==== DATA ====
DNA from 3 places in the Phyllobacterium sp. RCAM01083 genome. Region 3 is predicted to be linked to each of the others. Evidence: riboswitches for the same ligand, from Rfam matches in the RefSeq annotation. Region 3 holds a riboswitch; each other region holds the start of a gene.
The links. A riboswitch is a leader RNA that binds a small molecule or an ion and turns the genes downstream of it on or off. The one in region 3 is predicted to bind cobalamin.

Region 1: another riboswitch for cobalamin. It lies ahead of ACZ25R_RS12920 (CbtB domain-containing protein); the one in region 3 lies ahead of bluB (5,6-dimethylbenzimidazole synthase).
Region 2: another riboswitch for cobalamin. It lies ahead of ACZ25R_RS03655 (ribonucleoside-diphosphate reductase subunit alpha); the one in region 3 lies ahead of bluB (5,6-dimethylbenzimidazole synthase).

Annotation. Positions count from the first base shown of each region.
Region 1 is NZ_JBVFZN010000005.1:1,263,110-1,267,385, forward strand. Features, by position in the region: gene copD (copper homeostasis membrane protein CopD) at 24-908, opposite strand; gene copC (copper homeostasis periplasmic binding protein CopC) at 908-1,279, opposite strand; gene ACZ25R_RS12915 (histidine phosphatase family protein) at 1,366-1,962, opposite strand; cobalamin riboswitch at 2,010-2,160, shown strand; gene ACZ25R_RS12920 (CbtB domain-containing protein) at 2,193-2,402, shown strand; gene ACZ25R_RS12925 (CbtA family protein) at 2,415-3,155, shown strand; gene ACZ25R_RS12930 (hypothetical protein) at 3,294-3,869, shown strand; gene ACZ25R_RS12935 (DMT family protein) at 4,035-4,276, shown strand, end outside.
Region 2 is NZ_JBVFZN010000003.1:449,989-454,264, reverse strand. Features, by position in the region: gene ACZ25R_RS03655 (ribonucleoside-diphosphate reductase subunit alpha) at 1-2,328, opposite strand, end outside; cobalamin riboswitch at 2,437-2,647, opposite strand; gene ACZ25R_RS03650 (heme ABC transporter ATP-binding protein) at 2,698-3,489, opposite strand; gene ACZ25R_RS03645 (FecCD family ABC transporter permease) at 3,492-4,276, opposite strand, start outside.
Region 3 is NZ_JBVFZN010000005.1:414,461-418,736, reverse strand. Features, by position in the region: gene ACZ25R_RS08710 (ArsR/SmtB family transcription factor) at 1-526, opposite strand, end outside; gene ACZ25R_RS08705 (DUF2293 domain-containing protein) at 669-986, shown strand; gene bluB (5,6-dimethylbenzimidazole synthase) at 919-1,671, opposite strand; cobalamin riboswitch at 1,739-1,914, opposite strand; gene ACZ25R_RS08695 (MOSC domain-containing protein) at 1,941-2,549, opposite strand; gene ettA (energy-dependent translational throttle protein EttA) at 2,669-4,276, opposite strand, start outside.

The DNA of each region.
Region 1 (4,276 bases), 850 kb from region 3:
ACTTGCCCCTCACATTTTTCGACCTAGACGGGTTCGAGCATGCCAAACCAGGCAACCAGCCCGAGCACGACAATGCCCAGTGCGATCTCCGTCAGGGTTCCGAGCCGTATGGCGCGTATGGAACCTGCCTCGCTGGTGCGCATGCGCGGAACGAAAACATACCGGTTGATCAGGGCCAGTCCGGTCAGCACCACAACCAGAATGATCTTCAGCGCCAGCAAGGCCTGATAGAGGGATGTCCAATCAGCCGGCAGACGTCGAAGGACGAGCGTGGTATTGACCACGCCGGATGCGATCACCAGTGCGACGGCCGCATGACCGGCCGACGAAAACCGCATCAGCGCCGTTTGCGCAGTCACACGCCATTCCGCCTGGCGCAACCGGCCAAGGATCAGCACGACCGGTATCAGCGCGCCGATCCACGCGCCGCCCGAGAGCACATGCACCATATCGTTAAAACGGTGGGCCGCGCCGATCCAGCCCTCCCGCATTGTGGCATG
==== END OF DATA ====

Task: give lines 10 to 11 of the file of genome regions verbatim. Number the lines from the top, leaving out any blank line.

Region 1 (4,276 bases), 850 kb from region 3:
ACTTGCCCCTCACATTTTTCGACCTAGACGGGTTCGAGCATGCCAAACCAGGCAACCAGCCCGAGCACGACAATGCCCAGTGCGATCTCCGTCAGGGTTCCGAGCCGTATGGCGCGTATGGAACCTGCCTCGCTGGTGCGCATGCGCGGAACGAAAACATACCGGTTGATCAGGGCCAGTCCGGTCAGCACCACAACCAGAATGATCTTCAGCGCCAGCAAGGCCTGATAGAGGGATGTCCAATCAGCCGGCAGACGTCGAAGGACGAGCGTGGTATTGACCACGCCGGATGCGATCACCAGTGCGACGGCCGCATGACCGGCCGACGAAAACCGCATCAGCGCCGTTTGCGCAGTCACACGCCATTCCGCCTGGCGCAACCGGCCAAGGATCAGCACGACCGGTATCAGCGCGCCGATCCACGCGCCGCCCGAGAGCACATGCACCATATCGTTAAAACGGTGGGCCGCGCCGATCCAGCCCTCCCGCATTGTGGCATG